Last weekend, our little family made an outing to a local Puppy Mill Awareness event (for the record, it was anti-puppy mills). There were some booths and a police dog demonstration, and Perdita slept through almost everything. Then we walked around town, and behaved badly at the local chocolate shop (you'd think $27 worth of chocolate would last longer than two days, wouldn't you?), and generally had a lovely time.
Bingley got lots of attention, which he never used to, being completely overshadowed by the Great White Rockstar. It was wonderful to see him receiving lots of scritches and praise, and hearing people comment on his beautiful brindle coat, and having little kids refer to him as "a BIG dog!" which, again, is something that would never have happened before. As I waited for Berowne outside a shop, a gang of late-teens-early-twenties girls came down the street, one of them complaining loudly about her awful day, and when she saw Bingley she broke off mid-sentence to ask, "May I pet your dog?" and, after much ear-rubbing and wagging, told me that her day was now 100% better.
Wonderful, like I said. He's a glorious dog and I've never felt he got enough attention or admiration. But that night, home and consuming chocolate, I confessed to Berowne that being out at a dog event without Darcy-Bear had hurt far more than I expected it to. For all the attention that Bingley got, we were still pretty much just a couple with a stroller and a dog. I grew accustomed to a lot more than that, in my five years with Darcy. I was used to jaws hitting the ground when we walked up, to being surrounded by a dozen or more awe-struck people at once, to know that absolutely everyone within a two-block radius is staring amazed at your beautiful giant wolfy companion. I never got tired of telling his story over and over, or of saying, "Shepherd-malamute mix" until the words stopped sounding like anything.
Not only did I love him for himself, because he was wonderful beyond words, but I was so proud to be his human, and I loved taking him places. I loved the attention we got. And oh, how he would have looked next to the stroller! His head would have been level with Perdita's gaze as we walked along, and she would doubtless have laughed with joy at this, as she laughs at Bingley's antics now.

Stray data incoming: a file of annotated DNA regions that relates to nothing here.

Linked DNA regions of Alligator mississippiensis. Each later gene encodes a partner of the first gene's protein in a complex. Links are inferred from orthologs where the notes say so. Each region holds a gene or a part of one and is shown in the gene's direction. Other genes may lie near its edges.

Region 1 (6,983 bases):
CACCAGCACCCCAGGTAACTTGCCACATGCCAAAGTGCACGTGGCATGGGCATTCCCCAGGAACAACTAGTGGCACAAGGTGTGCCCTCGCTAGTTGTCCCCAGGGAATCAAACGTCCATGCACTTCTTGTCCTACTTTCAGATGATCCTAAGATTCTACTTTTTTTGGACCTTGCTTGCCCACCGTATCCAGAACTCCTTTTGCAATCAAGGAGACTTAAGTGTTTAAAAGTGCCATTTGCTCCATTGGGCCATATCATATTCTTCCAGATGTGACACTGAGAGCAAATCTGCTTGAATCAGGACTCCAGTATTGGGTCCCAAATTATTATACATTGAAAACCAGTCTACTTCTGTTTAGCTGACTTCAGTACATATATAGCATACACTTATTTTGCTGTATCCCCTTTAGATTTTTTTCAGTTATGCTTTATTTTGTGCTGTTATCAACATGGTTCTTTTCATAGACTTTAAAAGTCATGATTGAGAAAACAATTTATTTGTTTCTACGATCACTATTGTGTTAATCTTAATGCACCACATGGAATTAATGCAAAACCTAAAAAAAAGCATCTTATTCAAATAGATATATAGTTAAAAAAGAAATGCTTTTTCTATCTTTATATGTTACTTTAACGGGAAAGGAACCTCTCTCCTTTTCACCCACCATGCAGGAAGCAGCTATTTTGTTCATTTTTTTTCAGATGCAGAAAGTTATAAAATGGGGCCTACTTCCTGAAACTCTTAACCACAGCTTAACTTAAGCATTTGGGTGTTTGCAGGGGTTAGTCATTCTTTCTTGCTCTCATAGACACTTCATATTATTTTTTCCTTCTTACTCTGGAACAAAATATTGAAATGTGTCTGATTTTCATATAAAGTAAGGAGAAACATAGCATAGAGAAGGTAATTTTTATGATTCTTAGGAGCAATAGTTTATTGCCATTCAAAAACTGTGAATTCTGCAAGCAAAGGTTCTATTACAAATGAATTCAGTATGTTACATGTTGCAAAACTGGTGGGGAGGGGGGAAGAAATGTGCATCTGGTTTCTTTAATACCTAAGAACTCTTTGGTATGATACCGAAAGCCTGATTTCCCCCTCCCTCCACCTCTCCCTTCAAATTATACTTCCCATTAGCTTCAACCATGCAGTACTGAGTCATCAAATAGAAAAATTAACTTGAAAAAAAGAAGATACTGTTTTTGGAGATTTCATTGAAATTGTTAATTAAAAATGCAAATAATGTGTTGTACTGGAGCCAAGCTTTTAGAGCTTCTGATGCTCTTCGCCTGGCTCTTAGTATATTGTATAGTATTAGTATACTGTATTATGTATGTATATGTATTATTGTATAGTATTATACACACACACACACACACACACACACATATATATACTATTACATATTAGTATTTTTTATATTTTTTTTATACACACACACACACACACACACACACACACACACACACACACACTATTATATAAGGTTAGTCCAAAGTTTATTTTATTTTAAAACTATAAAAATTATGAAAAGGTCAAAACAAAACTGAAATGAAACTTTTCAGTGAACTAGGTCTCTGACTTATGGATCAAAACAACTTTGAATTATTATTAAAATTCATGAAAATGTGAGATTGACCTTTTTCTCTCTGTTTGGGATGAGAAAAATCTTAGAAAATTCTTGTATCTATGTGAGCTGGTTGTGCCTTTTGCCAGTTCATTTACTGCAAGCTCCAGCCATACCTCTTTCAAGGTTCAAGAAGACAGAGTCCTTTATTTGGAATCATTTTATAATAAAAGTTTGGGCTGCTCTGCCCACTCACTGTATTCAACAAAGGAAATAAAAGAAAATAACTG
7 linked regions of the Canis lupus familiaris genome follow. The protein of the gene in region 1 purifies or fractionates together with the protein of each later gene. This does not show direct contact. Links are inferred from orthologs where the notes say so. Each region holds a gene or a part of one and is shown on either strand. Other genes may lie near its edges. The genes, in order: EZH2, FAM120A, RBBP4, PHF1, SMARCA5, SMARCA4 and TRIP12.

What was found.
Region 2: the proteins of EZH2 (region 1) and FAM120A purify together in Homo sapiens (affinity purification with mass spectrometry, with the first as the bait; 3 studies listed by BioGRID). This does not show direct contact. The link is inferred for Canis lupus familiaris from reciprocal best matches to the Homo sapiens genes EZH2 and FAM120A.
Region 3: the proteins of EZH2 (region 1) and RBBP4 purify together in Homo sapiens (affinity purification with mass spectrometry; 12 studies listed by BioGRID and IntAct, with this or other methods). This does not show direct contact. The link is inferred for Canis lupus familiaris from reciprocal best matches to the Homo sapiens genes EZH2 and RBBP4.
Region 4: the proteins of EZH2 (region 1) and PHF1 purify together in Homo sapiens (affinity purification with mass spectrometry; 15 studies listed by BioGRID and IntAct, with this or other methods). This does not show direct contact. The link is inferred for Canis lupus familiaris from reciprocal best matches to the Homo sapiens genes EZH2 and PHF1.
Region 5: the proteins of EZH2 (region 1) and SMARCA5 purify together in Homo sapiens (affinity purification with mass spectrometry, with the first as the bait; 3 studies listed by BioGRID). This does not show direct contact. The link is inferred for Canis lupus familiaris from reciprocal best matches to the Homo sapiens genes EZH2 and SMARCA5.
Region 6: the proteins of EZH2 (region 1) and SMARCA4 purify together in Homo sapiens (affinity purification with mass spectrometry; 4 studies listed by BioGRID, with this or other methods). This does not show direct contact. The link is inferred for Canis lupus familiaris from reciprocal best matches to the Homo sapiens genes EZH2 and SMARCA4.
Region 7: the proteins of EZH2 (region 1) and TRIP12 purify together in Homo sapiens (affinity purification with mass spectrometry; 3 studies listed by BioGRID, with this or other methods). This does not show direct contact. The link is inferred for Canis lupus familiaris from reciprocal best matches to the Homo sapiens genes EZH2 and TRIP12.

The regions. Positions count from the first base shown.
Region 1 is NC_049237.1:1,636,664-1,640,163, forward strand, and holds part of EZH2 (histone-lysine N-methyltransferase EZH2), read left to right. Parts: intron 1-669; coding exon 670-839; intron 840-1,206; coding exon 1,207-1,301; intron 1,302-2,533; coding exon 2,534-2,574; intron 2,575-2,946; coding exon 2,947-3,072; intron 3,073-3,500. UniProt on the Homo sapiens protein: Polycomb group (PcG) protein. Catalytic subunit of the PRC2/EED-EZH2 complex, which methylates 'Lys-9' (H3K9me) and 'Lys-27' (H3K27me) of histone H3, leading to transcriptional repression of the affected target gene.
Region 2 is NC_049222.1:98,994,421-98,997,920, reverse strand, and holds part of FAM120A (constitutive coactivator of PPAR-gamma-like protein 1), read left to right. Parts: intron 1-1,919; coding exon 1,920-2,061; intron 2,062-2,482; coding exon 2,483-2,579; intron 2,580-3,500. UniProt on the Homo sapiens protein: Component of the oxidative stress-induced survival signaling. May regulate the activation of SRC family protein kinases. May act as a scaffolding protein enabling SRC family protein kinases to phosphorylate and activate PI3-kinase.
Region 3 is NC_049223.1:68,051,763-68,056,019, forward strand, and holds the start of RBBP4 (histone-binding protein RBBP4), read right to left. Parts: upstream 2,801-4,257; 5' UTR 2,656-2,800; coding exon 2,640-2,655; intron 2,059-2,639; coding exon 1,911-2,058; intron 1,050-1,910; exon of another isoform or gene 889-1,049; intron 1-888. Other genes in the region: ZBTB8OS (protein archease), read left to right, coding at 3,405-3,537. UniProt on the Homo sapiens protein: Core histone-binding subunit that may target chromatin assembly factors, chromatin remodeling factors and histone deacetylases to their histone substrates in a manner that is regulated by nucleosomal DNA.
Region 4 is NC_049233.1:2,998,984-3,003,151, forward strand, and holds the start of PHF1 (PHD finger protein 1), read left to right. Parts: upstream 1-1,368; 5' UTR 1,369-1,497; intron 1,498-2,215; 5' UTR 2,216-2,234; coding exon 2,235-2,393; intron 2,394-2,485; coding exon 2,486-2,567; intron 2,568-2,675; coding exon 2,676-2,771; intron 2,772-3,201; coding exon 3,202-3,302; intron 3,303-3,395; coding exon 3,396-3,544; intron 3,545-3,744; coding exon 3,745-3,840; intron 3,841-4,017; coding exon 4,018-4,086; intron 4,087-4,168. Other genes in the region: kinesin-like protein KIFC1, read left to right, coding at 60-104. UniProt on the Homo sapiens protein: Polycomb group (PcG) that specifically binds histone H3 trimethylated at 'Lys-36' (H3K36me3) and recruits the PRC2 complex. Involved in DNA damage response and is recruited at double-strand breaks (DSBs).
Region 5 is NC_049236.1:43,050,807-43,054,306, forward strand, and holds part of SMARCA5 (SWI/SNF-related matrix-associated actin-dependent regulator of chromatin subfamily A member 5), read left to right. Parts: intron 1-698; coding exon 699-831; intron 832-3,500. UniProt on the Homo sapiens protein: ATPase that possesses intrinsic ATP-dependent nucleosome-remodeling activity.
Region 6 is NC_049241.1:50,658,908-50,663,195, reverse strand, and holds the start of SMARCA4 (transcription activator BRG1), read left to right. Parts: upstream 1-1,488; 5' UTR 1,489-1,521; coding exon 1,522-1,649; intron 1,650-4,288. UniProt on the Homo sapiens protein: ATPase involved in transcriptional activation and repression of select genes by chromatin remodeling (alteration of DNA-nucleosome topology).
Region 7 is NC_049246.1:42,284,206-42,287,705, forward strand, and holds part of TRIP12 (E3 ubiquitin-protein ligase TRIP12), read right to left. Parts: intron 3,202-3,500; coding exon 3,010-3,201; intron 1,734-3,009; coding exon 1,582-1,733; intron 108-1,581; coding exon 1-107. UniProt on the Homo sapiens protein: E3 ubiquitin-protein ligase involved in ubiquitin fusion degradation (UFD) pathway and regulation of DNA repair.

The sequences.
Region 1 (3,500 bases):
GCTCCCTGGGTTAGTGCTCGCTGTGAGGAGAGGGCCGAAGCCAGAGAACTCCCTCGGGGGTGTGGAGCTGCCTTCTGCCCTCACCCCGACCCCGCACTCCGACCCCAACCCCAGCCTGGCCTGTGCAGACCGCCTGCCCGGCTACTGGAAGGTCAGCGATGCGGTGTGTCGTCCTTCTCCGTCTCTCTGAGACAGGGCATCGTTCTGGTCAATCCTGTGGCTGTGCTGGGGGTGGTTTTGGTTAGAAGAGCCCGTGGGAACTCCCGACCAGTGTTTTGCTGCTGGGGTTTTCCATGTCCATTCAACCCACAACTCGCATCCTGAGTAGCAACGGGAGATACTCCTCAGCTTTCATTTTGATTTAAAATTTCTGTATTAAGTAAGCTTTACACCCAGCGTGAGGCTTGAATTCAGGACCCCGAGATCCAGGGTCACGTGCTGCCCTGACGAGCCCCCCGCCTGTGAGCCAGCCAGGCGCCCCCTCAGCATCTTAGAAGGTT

I know that the only thing worse than dealing with his illness and death while hugely pregnant would have been dealing with it while also dealing with a newborn baby, or having the final moment come when we were in the hospital. But it was so hard to accept that he would never see the baby, nor she him. And after being part of something so special, realizing we're now just another couple with a stroller and a dog makes me feel his loss with a very sharp edge.
He was supposed to live long enough for Perdita to remember him (though I knew even before he got sick that that was a long shot). There were supposed to be Little Red Riding Hood photo shoots, damn it. He was supposed to live forever, because I loved him, and now I'm about to get into Auden territory about a dog, but it's how I feel. Every day I miss the big dog and it hurts like hell.
Well! That cheerfulness aside, there's a lot of reading, because I've slacked on writing about that:
Now You See Me, by S.J. Bolton. I wanted to finish this, even though it was total hate-reading from about page five, but it defeated me. Our heroine and narrator is ridiculous: so gorgeous that she has to wear fake glasses and baggy clothes at work to be taken seriously, got the highest marks ever at police academy but behaves like a twelve-year-old on speed when it comes to common sense or impulse control (she's supposed to be "rebellious", I think), and as a teenager lived on the streets for eight months and did tons of drugs because she is SO cool and badass (and magically immune to the effects of such a period on one's looks or career prospects). I learned all this by page three, though; page five is when it became apparent that the sleeveless-T-shirt-wearing, "turquoise-eyed", hyper-misogynist superior officer is her love interest, and that Bolton's idea of a love interest means having her heroine think, "I hate him SO MUCH but I lose all my breathtaking intelligence around him, and the incredibly offensive way he takes charge of my life and makes inappropriate comments about my fabulous body makes me all tingly, so I'm going to make inappropriate comments right back because that's how two adults who work together handle these things, right?" Also the fact that the serial killer is obsessed with her is presented as further proof of how awesome she is.
But still I trundled on, until our heroine is almost killed by a suspect, and when she wakes up in the hospital, her reaction is zero percent thankfulness that she's alive and one hundred percent screaming sobbing meltdown because her nose was broken and she might not be quite as beautiful any more. She's far too cool and jaded and sexy for emotions; people getting killed in front of and for her doesn't phase her in the least; but when she thinks her nose might become slightly crooked she throws a temper tantrum. (Wouldn't crying hysterically with a broken nose hurt like crazy?) And this is the cue for DCI What'sBestForYou to take her in his arms and declare his love, because nothing says "relationship material" like "cares more about her appearance than about the victims whose murders she's supposed to be solving". Nothing says "heroine with whom we're supposed to sympathize" like that, either, to the extent that I sent this book back to the library tout suite.